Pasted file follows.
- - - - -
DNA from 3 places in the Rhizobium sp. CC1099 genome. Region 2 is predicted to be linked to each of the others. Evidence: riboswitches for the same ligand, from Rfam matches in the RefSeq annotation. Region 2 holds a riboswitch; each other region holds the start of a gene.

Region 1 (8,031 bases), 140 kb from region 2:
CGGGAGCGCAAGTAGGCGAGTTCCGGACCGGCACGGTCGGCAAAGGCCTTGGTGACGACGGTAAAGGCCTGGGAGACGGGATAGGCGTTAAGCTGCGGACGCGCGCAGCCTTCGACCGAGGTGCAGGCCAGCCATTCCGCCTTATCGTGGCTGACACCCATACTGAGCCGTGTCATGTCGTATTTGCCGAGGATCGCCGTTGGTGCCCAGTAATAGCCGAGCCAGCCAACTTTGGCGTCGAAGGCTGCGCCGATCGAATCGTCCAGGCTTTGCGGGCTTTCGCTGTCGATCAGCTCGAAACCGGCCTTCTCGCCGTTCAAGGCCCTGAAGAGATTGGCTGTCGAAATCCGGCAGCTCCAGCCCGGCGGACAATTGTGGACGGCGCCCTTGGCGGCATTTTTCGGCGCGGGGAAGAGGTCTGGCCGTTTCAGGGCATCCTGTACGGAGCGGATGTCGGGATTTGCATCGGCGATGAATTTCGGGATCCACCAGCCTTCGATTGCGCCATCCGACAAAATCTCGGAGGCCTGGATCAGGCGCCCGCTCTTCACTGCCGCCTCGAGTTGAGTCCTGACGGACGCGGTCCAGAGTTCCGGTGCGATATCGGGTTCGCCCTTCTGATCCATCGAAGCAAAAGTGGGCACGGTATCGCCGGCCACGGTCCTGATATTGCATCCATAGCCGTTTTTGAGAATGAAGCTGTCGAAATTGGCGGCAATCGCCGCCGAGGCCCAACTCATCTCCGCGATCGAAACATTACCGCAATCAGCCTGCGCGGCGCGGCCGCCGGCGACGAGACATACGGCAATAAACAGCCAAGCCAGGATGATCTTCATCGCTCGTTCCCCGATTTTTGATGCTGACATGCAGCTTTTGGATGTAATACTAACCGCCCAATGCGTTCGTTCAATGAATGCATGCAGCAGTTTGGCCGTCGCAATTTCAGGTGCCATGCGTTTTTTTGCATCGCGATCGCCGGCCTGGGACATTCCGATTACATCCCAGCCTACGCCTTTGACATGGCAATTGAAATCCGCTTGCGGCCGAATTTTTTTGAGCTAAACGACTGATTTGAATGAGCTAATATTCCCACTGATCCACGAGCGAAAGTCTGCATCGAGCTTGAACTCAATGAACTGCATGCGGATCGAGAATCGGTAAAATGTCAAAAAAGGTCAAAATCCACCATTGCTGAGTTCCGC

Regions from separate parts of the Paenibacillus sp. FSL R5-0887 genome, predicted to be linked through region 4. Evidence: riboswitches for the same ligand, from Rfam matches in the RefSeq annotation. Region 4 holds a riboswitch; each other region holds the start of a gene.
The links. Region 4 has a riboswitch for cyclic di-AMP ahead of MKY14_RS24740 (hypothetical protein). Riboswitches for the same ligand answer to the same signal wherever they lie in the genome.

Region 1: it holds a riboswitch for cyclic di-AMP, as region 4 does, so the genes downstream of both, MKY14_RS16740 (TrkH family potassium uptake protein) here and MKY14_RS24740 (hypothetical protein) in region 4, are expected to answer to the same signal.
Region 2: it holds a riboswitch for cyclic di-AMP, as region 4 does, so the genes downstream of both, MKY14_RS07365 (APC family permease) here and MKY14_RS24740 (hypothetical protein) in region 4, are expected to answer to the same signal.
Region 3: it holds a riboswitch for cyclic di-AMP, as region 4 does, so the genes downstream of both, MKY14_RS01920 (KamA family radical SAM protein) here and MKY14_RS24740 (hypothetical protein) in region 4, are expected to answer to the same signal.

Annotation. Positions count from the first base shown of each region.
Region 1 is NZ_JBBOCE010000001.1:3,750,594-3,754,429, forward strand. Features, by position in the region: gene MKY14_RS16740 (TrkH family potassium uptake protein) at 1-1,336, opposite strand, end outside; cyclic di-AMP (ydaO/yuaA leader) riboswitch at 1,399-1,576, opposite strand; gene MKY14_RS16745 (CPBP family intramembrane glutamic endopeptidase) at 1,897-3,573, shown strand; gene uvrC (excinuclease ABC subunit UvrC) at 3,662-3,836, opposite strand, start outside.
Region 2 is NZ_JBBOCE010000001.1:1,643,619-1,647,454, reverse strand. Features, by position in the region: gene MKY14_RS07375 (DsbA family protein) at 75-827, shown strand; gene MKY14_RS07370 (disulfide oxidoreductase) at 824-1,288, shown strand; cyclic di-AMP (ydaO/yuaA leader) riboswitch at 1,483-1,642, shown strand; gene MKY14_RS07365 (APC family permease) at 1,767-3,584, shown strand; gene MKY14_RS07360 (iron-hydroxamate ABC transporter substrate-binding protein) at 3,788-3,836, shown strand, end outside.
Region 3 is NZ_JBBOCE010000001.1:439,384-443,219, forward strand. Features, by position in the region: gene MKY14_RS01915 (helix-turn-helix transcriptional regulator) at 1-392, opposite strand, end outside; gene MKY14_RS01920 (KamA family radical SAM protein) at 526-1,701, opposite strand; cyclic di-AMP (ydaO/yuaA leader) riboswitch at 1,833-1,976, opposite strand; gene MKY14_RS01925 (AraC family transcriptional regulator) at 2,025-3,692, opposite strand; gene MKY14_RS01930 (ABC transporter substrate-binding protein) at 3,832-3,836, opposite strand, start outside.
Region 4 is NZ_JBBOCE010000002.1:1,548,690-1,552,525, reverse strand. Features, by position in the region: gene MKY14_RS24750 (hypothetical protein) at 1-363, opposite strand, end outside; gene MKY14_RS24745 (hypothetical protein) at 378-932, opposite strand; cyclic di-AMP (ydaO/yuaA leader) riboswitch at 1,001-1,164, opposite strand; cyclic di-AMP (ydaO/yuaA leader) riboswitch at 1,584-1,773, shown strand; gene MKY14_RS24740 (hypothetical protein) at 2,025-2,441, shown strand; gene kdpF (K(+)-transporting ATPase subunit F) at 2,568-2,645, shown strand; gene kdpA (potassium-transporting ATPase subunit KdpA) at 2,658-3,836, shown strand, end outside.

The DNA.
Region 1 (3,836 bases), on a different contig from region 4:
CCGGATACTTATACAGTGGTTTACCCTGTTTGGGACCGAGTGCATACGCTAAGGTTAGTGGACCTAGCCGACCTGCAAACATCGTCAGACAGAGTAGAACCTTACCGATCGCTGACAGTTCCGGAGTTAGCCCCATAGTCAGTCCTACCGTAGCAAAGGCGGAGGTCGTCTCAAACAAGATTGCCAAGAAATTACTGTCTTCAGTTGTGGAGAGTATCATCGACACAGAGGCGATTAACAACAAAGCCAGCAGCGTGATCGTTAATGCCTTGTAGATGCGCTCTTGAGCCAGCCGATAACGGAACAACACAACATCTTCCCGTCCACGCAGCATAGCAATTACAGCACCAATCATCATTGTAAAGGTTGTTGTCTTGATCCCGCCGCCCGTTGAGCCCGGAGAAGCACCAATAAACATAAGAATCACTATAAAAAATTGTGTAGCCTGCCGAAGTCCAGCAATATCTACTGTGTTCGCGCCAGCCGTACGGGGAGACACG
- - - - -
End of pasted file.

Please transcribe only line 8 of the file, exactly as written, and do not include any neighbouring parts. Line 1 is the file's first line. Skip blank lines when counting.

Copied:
Region 3: it holds a riboswitch for cyclic di-AMP, as region 4 does, so the genes downstream of both, MKY14_RS01920 (KamA family radical SAM protein) here and MKY14_RS24740 (hypothetical protein) in region 4, are expected to answer to the same signal.